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Report No. 199

The Standard form contracts: original purpose disclosed:

In Cheshire's Law of Contract, 14th Edn. "Use of standard form contracts' is dealt with at page 21 in the following terms:

"The process of mass production and distribution, which has largely supplemented if it has not supplanted individual effort, has introduced the mass contract -- uniform documents which must be accepted by all who deal with large-scale organizations. Such documents are not in themselves novelties: the classical lawyer of the mid- Victorian years found himself struggling to adjust his simple conceptions of contract to the demands of such powerful bodies as the railway companies. But in the present century, many corporations, both public and private, have found it useful to adopt, as the basis of their transactions, a series of standard forms with which their customers can do little but comply."

Lord Diplock has pointed out in Schroeder Music Publishing Co V. Macaulay (1974) 1 WLR 1308) that standard form of contracts are of two kinds. The first which are of very ancient origin are those which set out the terms on which mercantile transactions of common occurrence are to be carried out. Examples are bills of lading, charter parties, policies of insurance, contracts of sale in the commodity markets.

The standard clauses in these contracts have been settled over the years by negotiation by representatives of the commercial interests involved, and have been widely adopted because experience has shown that they facilitate the conduct of trade. Contracts of these kinds affect not only the actual parties to them but also others who may have a commercial interest in the transactions to which they relate, as, buyers or sellers, charterers or ship-owners, insurers or bankers. He then proceeded to state that if fairness or reasonableness were relevant to their enforceability, the fact that they are widely used by parties whose bargaining power is fairly matched would raise a strong presumption that their terms are fair and reasonable. Lord Diplock observed:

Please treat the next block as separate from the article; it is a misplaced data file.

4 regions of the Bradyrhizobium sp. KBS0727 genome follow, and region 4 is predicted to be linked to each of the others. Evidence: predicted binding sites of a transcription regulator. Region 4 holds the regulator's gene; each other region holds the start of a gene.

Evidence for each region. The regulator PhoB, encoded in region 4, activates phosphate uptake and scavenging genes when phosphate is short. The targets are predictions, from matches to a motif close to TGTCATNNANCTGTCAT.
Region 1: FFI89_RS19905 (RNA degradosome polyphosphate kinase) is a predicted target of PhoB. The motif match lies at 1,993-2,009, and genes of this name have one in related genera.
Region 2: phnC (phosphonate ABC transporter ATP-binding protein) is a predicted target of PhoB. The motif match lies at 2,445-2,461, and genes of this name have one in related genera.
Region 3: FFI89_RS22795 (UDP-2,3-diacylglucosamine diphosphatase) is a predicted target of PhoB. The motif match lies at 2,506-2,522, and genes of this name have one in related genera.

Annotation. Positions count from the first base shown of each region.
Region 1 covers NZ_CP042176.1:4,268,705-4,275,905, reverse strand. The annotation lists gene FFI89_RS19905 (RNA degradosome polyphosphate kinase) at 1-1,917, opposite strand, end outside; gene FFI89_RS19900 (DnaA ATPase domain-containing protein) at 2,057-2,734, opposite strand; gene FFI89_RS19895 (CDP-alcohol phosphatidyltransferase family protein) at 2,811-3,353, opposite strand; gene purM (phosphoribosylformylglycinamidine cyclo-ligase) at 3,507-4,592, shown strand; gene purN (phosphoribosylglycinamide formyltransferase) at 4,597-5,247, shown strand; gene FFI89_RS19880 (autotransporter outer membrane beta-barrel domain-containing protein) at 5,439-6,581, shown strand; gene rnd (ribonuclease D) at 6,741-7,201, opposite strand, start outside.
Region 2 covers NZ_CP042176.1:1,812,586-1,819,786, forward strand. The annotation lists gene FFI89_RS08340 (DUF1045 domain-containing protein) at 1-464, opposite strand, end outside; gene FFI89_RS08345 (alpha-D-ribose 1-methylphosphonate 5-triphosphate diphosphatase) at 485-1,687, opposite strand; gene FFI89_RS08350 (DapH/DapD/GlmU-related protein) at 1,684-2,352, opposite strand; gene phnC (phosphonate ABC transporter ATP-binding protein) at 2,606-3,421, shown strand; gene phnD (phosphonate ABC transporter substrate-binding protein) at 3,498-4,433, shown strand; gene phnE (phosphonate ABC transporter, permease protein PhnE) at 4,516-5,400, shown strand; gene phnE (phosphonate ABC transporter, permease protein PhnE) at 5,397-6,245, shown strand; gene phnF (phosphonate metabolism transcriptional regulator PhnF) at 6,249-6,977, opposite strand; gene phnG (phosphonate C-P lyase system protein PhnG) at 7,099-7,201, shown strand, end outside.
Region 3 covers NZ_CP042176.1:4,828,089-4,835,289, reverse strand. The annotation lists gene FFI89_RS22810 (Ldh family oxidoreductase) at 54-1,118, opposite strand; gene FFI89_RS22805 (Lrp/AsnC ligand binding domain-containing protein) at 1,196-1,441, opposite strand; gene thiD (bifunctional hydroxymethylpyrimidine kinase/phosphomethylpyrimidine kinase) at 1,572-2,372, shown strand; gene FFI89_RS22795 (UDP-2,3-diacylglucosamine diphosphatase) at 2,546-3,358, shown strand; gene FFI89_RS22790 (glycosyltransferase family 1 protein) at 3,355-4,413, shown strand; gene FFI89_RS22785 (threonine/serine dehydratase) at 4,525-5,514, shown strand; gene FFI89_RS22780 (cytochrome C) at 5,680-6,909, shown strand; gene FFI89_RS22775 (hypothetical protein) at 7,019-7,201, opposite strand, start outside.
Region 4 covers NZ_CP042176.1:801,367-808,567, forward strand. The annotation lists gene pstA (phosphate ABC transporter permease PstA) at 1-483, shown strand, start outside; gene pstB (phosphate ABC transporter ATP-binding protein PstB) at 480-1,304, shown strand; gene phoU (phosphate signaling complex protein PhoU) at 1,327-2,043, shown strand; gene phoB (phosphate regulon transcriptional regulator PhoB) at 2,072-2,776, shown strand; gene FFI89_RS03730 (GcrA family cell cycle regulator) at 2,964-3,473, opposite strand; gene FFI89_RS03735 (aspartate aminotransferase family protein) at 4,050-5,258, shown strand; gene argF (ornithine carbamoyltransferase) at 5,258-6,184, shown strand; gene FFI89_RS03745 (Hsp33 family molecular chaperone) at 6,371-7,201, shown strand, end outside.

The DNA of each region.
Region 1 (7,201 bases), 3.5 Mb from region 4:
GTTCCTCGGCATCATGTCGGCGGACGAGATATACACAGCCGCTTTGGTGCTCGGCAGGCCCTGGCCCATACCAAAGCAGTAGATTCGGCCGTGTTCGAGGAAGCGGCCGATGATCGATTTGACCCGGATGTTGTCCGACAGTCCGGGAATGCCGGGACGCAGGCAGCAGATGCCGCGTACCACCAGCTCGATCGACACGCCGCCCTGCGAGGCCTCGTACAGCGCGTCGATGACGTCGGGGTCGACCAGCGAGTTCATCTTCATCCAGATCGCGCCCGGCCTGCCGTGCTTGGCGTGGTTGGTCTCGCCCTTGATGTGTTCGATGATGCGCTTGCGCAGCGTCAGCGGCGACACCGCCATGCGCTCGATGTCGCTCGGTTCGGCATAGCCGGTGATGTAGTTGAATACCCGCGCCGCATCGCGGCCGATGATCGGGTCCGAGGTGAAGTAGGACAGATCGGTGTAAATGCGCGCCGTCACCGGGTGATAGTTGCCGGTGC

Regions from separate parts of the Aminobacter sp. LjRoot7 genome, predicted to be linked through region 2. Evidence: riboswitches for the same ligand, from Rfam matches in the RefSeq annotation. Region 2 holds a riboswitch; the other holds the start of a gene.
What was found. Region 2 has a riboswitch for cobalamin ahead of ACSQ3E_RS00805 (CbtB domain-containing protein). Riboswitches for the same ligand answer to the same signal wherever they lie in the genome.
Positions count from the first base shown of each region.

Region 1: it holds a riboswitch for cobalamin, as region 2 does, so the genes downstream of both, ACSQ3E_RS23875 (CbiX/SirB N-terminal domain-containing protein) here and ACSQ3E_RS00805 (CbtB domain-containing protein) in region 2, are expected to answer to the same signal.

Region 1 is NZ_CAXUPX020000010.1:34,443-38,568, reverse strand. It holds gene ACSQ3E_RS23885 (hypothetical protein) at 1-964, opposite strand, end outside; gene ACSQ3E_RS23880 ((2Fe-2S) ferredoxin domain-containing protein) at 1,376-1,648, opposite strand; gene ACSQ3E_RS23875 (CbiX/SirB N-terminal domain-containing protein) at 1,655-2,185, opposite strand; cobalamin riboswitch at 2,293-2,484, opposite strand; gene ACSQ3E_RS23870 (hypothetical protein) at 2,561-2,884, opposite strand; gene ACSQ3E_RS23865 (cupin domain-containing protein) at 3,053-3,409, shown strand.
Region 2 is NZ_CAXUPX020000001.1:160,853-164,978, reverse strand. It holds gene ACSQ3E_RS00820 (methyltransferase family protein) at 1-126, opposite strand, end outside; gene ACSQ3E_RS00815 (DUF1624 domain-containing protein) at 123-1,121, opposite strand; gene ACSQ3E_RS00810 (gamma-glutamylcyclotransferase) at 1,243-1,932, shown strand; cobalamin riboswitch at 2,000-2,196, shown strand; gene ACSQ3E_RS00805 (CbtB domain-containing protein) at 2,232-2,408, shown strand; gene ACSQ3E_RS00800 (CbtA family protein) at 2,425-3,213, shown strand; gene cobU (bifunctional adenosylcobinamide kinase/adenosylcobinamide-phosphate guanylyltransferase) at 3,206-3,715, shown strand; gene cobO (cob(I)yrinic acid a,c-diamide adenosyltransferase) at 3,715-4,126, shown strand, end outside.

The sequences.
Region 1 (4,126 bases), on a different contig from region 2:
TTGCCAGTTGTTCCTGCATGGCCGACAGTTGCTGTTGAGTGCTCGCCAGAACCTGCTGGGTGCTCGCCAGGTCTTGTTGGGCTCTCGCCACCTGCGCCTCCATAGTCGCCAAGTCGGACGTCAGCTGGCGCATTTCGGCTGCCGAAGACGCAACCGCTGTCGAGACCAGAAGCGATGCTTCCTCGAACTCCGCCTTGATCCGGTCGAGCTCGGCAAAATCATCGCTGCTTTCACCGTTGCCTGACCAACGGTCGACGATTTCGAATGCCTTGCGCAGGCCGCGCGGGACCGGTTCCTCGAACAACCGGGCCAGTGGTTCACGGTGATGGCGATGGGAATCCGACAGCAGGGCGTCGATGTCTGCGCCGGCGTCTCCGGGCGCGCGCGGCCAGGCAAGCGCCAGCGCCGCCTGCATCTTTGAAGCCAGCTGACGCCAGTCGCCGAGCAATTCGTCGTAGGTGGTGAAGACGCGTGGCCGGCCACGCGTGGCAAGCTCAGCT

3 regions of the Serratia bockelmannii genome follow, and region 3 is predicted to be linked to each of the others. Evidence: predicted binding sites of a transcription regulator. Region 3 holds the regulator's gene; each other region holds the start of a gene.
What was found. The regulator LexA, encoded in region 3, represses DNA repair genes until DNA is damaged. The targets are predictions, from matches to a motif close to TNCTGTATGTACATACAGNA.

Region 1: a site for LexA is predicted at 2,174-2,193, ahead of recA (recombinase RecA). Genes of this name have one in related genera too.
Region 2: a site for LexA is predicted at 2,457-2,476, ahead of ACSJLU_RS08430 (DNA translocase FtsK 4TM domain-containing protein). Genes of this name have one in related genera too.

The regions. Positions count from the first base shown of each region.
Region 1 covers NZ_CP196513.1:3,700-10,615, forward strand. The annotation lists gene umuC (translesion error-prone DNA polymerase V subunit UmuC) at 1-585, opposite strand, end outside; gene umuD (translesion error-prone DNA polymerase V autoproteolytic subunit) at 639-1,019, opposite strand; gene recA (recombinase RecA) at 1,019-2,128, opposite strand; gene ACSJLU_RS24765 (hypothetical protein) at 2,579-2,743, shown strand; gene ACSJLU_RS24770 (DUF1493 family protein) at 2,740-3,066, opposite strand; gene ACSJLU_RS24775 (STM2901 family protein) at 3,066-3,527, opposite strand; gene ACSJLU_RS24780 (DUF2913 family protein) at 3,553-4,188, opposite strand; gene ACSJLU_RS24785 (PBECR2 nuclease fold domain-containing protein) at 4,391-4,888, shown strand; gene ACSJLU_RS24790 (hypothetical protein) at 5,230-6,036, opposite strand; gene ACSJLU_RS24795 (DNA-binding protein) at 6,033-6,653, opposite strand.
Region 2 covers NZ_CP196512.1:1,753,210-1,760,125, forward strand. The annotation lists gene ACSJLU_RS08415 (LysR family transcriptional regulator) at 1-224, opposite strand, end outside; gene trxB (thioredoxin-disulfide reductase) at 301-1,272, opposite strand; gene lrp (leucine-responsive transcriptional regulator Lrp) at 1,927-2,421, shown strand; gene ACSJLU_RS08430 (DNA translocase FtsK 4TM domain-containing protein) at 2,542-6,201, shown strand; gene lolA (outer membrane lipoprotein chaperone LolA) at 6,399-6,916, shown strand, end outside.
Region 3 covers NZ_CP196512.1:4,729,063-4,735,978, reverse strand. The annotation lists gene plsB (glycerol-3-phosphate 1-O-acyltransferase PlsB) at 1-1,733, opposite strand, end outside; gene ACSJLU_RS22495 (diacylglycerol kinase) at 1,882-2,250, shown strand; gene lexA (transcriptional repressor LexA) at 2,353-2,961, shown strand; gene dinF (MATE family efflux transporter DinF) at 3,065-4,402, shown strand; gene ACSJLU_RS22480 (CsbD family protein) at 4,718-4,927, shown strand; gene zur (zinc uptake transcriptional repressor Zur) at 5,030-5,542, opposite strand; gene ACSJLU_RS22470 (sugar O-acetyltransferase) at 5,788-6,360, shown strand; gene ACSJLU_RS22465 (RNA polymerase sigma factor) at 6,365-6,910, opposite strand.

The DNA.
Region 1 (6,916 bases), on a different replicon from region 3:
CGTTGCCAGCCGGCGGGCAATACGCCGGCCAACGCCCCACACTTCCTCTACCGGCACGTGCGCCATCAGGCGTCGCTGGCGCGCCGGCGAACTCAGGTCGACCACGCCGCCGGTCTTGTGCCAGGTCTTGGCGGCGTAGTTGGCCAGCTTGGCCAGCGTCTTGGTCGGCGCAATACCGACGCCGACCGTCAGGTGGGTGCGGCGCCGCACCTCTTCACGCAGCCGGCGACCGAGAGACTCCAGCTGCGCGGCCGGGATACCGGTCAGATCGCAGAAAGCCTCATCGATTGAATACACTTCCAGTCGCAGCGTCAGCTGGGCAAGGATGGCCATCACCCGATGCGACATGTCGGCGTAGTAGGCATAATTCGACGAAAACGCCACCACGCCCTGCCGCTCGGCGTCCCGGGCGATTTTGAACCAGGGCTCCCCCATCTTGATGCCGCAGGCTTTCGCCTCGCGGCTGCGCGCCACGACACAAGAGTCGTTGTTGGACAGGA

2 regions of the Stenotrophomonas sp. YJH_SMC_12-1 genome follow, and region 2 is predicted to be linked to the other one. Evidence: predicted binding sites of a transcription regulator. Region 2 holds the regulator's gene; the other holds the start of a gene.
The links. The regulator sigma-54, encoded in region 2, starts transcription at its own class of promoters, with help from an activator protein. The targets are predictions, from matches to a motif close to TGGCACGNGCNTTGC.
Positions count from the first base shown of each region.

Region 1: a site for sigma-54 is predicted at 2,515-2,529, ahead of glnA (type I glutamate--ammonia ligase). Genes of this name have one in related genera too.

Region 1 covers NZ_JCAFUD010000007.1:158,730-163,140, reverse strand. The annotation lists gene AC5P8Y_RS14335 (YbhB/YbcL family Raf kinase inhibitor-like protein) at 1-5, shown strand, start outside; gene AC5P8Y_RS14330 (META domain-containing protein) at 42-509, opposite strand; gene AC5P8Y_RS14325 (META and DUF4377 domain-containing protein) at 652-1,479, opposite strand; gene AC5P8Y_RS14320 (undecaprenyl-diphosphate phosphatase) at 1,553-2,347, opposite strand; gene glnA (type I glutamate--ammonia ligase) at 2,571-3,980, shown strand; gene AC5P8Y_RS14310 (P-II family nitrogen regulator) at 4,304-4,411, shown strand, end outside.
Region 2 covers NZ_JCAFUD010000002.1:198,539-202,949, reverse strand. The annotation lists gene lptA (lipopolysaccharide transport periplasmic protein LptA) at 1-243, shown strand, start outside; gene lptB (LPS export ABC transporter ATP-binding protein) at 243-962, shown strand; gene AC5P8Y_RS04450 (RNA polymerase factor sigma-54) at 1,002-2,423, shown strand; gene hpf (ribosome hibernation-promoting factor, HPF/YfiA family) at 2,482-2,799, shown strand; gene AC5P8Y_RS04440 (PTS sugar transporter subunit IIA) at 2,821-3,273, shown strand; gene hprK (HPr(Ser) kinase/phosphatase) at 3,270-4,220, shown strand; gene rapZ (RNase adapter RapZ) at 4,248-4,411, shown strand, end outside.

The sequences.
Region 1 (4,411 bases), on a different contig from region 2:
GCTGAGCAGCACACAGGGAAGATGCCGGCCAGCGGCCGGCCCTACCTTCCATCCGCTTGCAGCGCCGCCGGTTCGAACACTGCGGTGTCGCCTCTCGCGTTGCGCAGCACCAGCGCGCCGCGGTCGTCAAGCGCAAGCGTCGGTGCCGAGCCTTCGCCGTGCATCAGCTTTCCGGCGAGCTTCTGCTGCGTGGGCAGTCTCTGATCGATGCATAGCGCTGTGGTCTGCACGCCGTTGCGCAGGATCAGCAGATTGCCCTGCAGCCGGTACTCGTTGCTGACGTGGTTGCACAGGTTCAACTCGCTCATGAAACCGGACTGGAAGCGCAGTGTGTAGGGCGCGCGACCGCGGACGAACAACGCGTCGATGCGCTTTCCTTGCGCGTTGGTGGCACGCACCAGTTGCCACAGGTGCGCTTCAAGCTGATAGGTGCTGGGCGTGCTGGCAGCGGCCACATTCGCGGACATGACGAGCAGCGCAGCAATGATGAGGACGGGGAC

"The same presumption, however, does not apply to the other kind of standard form of contract. This is of comparatively modern origin. It is the result of the concentration of particular kind of business in relatively few hands. The ticket cases in the 19th century provide what are probably the first examples. The terms of this kind of standard form of contract have not been the subject of negotiation between the parties to it, or approved by any organization representing the interests of the weaker party.

They have been dictated by that party whose bargaining power, either exercised alone or in conjunction with others providing similar goods or services, enables him to say: 'If you want these goods or services at all, these are the only terms on which they are obtainable. Take it or leave it". (see also Cheshire, Fifoot, & Furmston's, Law of Contract, 14th Edn. 2001 pp.21-22)



Unfair (Procedural and Substantive) Terms in Contract Back




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